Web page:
Observations about Japanese Anime Fandom

If you live in a western country and are an avid fan of anime, you may not fully understand how this hobby is embraced in Japan. To be honest, I don’t fully understand either, but after having lived in this country for almost two years now, I can share some observations I have made regarding this topic.

  1. In general, the typical Japanese fan is similar to the typical western fan.

If you like watching anime, but you don’t consider yourself an individual who would be willing to spend income on extra purchases such as figures, CDs, DVDs, and other various merchandise, then you are similar to the average person who enjoys watching anime in Japan. Japanese people don’t often share their hobbies, so it can be difficult to gauge whether there is any interest or not. When I lived in the States, people usually didn’t broadcast their love for anime and that is also the case in Japan. It is something people enjoy in their free time beyond the judgment of others. This brings us to our next point.

  1. Anime is viewed by some as not being socially acceptable, even in Japan.

Normal Japanese life is very similar to that in the West. I go to work every day, I come home and I engage in my hobbies. I had a very similar routine in the States. Japanese adults are over worked and usually have very little free time for hobbies. Liking and engaging with anime is something that is seen as childish, a situation I experienced more often in the States however. Some view an overzealous love for anime as an extension of working less. If you watch many different shows, then you are most likely not contributing in another area (which is assumed to be the workforce).

  1. The anime industry is driven by a core group of otaku.

Anime merchandise is far and away the biggest contributor to the success of a particular series. DVDs and Blu-rays are unreasonably priced, but if a show is popular enough, this core group of otaku will make the purchases. Figure sales are a significant contributing factor to sales and whether or not a series will continue in the future. While figure prices have increased overall over the past five to seven years, they are more reasonable than the DVD prices. The demographic driving these sales usually consists of young adult and middle aged men who work and without families, find themselves having disposable income. Marriage is on the decline in Japan, and without a family to support, it is easier to convince yourself to splurge on anime related purchases.

  1. Often times, there is a divide between manga and anime fans.

Just as is the case in western countries, people do in fact watch both anime and read manga. However, I have noticed in Japan fans are more often divided into one camp or the other. People, who enjoy reading manga, will usually stick to that medium. Given the long hours and the popularity of public transport in Japan, it is a lot easier for the average fan to read manga than it is to watch anime. I have noticed that there is a surprising amount of computer illiteracy in Japan, and watching anime is confined to the television. Given the unusual airing times of most shows aimed for adults, it can be difficult to follow along on a week-to-week basis.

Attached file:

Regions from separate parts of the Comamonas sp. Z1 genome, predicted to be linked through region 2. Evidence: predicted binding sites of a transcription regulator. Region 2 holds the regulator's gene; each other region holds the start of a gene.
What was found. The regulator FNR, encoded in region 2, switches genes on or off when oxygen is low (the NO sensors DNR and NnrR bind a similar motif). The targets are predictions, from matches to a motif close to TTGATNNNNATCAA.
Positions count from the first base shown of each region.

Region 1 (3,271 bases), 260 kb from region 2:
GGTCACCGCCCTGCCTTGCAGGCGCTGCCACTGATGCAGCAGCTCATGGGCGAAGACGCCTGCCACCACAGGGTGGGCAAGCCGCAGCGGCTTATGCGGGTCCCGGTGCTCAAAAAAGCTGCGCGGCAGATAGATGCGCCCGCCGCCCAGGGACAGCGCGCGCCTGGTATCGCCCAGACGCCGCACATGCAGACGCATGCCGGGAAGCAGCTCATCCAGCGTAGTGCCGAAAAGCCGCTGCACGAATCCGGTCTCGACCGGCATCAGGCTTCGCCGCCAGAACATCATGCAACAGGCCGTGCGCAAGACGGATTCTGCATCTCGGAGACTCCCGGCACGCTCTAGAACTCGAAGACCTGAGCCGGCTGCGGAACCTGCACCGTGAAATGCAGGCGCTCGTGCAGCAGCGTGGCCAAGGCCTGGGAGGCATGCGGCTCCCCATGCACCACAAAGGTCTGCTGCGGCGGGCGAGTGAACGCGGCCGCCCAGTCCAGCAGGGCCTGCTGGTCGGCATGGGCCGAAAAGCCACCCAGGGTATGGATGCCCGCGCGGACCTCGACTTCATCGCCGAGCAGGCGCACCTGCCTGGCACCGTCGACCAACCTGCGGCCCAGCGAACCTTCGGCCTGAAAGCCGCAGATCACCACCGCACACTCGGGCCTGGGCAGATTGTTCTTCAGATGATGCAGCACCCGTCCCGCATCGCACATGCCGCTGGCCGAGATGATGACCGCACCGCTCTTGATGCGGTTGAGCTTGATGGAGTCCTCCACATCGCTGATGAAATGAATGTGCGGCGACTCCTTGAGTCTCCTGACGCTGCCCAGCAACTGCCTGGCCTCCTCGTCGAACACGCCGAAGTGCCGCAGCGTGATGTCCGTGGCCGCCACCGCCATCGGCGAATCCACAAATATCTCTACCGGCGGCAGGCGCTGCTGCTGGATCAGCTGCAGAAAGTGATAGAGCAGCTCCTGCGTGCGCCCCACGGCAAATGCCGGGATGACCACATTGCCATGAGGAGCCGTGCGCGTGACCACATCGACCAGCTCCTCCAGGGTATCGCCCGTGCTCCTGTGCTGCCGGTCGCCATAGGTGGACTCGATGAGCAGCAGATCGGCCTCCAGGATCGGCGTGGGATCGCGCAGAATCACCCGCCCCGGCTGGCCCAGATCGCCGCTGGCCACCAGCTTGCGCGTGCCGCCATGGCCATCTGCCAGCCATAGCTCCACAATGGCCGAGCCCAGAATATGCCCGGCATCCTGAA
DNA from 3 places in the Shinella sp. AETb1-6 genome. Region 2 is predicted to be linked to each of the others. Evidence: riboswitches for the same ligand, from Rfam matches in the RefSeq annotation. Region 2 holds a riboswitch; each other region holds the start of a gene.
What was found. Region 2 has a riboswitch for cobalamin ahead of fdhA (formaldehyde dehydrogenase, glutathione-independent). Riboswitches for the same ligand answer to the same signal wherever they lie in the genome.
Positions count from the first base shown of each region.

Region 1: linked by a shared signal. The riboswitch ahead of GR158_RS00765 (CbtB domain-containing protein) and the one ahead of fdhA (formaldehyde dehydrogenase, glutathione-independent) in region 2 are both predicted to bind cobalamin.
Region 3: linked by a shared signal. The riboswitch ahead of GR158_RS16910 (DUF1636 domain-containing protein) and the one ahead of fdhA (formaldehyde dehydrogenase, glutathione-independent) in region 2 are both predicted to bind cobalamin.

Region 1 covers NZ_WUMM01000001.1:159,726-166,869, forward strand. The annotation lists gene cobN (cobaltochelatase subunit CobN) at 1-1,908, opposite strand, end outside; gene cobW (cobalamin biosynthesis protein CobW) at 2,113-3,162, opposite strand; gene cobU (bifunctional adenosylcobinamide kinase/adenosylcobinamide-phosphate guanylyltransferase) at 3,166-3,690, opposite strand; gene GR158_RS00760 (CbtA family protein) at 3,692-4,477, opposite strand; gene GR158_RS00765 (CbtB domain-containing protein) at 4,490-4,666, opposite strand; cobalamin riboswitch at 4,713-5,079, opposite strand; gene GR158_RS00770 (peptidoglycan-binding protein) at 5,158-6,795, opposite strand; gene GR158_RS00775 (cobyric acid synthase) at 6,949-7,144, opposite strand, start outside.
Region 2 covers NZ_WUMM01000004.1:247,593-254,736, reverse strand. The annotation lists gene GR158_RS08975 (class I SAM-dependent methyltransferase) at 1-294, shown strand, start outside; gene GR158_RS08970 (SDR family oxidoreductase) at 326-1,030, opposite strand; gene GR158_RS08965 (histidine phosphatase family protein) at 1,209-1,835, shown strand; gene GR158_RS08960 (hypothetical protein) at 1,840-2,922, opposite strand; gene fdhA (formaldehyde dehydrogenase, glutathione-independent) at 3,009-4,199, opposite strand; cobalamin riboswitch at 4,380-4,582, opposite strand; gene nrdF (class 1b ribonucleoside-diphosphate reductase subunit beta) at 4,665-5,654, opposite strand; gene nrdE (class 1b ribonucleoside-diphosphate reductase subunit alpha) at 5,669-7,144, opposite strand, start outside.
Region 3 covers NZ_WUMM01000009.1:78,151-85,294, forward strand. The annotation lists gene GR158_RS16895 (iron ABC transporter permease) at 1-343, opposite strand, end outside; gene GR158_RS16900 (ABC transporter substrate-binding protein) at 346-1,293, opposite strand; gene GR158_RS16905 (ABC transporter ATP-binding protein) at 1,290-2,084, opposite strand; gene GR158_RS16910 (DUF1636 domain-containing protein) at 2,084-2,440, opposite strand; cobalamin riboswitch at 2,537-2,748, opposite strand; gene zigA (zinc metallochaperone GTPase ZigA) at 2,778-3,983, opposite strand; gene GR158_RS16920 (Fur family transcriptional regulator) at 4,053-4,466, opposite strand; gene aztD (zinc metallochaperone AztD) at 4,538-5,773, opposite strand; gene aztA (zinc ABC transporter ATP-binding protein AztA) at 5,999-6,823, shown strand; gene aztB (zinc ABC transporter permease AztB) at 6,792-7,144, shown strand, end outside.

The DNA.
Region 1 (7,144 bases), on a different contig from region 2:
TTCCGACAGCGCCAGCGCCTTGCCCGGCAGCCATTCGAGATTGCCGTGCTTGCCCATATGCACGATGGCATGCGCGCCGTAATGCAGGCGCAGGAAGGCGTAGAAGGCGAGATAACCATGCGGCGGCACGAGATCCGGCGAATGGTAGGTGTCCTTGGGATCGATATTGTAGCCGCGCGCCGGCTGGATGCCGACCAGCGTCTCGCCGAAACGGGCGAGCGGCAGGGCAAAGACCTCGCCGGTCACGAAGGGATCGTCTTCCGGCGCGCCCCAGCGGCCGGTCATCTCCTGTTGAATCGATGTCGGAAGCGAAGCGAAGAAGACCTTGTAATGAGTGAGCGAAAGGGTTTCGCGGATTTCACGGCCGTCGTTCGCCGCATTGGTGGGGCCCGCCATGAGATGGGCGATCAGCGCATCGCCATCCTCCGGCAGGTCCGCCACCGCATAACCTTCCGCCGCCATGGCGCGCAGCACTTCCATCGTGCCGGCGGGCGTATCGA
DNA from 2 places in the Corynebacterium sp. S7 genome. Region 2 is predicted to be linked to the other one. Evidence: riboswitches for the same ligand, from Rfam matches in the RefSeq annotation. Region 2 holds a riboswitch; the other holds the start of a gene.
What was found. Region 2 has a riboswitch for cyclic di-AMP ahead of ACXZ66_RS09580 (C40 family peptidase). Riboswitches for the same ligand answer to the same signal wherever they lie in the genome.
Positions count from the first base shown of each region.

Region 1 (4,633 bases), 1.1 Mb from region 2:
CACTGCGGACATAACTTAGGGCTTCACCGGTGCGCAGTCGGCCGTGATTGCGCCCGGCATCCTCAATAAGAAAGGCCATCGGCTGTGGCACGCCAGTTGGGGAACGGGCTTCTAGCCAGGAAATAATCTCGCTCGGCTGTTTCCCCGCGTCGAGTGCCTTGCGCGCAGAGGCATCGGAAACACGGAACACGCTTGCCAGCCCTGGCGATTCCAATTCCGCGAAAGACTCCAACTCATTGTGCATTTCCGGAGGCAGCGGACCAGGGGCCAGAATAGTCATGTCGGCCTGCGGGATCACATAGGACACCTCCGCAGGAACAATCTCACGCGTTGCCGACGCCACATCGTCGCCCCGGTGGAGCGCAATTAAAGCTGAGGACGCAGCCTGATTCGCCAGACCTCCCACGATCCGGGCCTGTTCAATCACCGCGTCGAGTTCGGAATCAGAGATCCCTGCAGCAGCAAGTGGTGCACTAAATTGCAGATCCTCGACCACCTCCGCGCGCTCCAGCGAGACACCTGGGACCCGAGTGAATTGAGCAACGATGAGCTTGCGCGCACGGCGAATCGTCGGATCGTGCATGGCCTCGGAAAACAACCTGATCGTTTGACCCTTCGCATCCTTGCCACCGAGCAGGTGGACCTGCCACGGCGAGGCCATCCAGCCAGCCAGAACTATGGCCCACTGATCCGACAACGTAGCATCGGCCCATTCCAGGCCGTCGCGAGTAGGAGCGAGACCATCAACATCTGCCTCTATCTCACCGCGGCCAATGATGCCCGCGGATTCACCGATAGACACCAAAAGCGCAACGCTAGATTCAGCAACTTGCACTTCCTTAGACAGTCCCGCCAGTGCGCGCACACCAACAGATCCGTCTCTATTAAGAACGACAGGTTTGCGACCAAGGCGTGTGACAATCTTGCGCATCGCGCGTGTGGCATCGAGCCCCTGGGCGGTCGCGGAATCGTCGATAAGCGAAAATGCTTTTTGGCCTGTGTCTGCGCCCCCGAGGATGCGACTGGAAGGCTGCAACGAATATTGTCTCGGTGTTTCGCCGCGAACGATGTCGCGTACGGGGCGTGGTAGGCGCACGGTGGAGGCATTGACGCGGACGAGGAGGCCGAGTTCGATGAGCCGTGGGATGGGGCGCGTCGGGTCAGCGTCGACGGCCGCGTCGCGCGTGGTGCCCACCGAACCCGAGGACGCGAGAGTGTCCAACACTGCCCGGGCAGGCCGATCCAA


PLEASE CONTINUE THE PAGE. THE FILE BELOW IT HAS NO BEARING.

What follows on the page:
1. If you are interested in collecting merchandise, being a western fan in Japan is great.

I am sure many of you have been to conventions and paid witness to the insane markup most vendors will have for all types of Japanese goods. The reality is that merchandise in Japan is usually inexpensive. The biggest contrast is figures. Figures are notoriously expensive, even from online vendors in the States. Since coming here, I have become an avid collector of figures because of the hobby’s accessibility and ease. If I want to buy something in person, I would almost always have to go to a convention in the States. In Japan, it is significantly easier to find stores selling figures in some capacity. The accessibility of the hobby is great to see firsthand. Furthermore, having a Japanese address is an absolute godsend. The shipping is not only unbelievably fast from online vendors, the shipping fee is usually no more than 500 yen ($5). If I bought a figure from an online Japanese vendor in the States, the shipping cost would increase the total amount of the purchase by a large margin. In the end, I am avoiding both the markup and high shipping cost. This adds up quickly over time and becomes an incentive.

These are my takeaways after two years. I wanted to share some insights into Japanese fandom, and if there is interest in this type of writing, I will continue it in the future.

Your First Few Months in JET

So, you have been accepted and you are preparing yourself to leave soon. Here are some suggestions for things to bring with you as well as ideas for surviving the first few months.